INSIDE THE BARREL

Photo of 2 different rum drinks
Brief History of Rum in the United States

As American as Baseball, Apple Pie, and….Rum???

It’s that time of year again, when Spring is in the air, spring breakers have traded their hangovers back in for study time, and families are going to the ballpark to take part in our national pastime. Because what’s more American than baseball? Other than Mom and apple pie. And of course, rum. No, really!

I’ll get to that in a moment. First, let me welcome you to the Rum Guy blog, brought to you by your friends at the Rum Barrel. I’m Alan, the Rum Guy at the Rum Barrel. Many of you know me from your time at the Barrel; normally you’ll find me behind the bar, slinging drinks and talking about rum, among other things. And talking about rum is one of the things we’ll be doing on this biweekly blog, though certainly not the only thing. I hope you enjoy it, but if it’s not your thing, feel free to do what my ex did, and just ignore me. (Hey, it’ll make both of us happier, right?)

But for now, back to rum, that very American spirit. I know what you’re thinking. “Rum’s from the Caribbean!” And that is where it developed, and where a large portion of the world’s rum comes from. But it didn’t stay there. It spread to the a British Colonies quickly, with a rum distillery opening on Staten Island in New York as early as 1664, with another opening in Boston a few years later. Rum was consumed as a part of many Colonial meals, including breakfast, and was often used to treat various illnesses and ailments. And rum was important financially to the Colonies, especially the ones in New England. Early in their history, rum was the largest and most profitable business in the New England Colonies. Not liquor business. ANY business. Leading up to the American Revolution, it’s been estimated that an average of 14 liters of rum was consumed annually by every Colonist. (That number includes children. Draw your own conclusions.) Rum wasn’t just a commodity, though; it was often used directly as currency. Wanna buy my ox? That’s gonna cost you some rum, my friend.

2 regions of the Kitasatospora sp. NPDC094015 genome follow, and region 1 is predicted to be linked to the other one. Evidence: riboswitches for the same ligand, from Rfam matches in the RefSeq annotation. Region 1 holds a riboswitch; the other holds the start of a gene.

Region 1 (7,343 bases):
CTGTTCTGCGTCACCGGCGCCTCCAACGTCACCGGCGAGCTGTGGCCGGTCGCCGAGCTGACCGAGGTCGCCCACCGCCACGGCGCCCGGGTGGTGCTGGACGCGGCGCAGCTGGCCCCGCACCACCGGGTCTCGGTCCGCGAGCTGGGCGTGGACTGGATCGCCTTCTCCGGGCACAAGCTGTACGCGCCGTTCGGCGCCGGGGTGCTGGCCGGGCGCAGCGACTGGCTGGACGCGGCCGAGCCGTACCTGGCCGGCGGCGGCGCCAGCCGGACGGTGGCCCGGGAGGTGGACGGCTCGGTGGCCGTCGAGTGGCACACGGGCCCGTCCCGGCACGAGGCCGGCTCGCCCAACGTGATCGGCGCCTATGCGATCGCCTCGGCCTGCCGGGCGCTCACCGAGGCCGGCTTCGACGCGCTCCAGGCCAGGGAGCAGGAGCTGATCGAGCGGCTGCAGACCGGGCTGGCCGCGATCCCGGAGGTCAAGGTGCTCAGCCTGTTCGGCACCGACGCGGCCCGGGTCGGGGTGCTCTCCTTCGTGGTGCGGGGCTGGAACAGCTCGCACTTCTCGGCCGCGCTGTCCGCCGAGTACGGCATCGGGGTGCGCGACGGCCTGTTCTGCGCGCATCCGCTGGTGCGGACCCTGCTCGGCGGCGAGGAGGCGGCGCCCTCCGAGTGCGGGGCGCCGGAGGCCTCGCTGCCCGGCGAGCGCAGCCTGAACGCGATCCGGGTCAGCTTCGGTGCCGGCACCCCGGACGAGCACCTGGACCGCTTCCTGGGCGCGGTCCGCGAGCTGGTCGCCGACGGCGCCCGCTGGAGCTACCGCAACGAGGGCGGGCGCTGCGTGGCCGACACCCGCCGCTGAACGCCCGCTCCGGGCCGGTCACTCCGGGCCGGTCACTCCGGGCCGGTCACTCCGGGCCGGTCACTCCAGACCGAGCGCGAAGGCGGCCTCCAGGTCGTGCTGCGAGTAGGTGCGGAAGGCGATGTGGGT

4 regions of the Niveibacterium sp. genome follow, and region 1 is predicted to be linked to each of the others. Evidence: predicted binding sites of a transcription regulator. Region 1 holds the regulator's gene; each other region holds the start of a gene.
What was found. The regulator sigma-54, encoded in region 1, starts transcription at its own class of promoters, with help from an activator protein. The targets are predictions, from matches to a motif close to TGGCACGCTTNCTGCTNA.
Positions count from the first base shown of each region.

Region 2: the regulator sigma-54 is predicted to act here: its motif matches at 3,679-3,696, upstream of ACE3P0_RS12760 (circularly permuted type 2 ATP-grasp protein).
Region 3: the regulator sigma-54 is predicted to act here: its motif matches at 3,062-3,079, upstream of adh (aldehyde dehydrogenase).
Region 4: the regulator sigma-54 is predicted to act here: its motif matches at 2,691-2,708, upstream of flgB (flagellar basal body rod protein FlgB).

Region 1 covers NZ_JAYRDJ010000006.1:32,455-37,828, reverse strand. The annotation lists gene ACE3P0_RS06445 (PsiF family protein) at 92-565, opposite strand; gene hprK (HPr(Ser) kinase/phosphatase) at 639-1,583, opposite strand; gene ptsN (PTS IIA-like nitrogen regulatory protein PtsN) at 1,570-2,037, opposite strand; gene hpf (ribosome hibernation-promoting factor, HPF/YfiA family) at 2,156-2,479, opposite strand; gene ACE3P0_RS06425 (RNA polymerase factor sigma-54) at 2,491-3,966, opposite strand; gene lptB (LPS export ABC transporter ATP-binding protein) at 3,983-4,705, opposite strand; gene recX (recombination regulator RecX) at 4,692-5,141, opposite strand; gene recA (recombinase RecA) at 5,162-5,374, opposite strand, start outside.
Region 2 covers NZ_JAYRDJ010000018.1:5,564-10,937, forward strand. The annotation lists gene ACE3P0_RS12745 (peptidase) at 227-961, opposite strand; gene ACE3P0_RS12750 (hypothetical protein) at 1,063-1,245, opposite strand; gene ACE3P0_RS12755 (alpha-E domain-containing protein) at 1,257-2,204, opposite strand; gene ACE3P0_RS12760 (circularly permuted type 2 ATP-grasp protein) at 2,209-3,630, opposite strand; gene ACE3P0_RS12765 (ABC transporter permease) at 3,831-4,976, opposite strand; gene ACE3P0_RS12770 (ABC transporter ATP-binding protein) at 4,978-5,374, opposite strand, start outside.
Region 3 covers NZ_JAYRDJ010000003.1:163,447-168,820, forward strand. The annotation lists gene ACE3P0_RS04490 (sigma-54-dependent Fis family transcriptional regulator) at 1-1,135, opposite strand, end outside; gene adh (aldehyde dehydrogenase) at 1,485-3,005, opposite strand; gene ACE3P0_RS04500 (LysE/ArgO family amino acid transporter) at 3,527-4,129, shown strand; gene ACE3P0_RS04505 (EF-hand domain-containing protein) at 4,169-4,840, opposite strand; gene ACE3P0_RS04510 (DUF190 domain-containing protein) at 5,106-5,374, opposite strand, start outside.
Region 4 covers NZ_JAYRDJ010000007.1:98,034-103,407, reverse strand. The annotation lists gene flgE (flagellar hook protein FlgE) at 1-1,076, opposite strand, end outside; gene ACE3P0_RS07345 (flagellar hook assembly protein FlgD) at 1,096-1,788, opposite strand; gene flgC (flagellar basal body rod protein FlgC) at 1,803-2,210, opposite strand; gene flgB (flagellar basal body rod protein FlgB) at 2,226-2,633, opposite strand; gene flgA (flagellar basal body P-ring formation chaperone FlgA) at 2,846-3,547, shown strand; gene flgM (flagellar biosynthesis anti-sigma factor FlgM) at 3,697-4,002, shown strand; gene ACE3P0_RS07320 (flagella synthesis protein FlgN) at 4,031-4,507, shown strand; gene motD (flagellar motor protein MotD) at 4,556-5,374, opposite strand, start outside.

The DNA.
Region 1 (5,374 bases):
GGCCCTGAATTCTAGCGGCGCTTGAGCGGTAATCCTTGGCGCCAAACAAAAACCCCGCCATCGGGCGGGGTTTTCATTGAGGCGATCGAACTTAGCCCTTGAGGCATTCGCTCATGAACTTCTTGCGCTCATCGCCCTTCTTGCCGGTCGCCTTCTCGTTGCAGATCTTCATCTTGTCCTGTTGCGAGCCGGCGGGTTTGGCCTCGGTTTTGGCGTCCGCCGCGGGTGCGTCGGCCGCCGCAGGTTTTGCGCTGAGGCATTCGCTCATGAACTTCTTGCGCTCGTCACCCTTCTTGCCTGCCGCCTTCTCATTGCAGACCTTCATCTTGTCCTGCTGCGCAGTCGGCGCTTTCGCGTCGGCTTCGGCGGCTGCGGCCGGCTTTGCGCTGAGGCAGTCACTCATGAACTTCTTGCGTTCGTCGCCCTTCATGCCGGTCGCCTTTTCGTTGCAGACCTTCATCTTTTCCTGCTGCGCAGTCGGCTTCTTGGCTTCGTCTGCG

But it wasn’t all rum and games. The profitability of rum helped spawn the slave trade. When 1764’s Sugar Act disrupted that trade, some of the seeds for the American Revolution may have been planted. The role of rum in the Revolution cannot be denied. It helped fund much of the uprising, and when the British made it difficult to import rum into the Colonies, the Continental Congress struggled to fund the rebellion, resorting in at least one wealthy Colonist donating over 100 barrels of rum for the cause. At George Washington’s inauguration, the first President insisted on having a barrel of rum from Barbados. And throughout this time period, politicians of all types sought to influence the voters at the ballot box by supplying copious amounts of rum. Was this political bribery? Pretty much. But hey, that’s another all-American tradition.

Over time, rum declined in popularity in the new nation, with other spirits capturing the American palate. At first it was whiskey, and in the 20th Century vodka rose to prominence. But rum has been making a strong comeback, as more and more rum distilleries are opening across America, at the same time as rum sees its popularity growing faster than any other spirit in the U.S.A.

So as you settle in to watch your favorite team play that most American of sports, enjoy the games with a rum cocktail or some lovely sipping rum. After all, it’s patriotic!

And remember, if you don’t get rum at the Rum Barrel, please…get rum somewhere.

Comments are closed.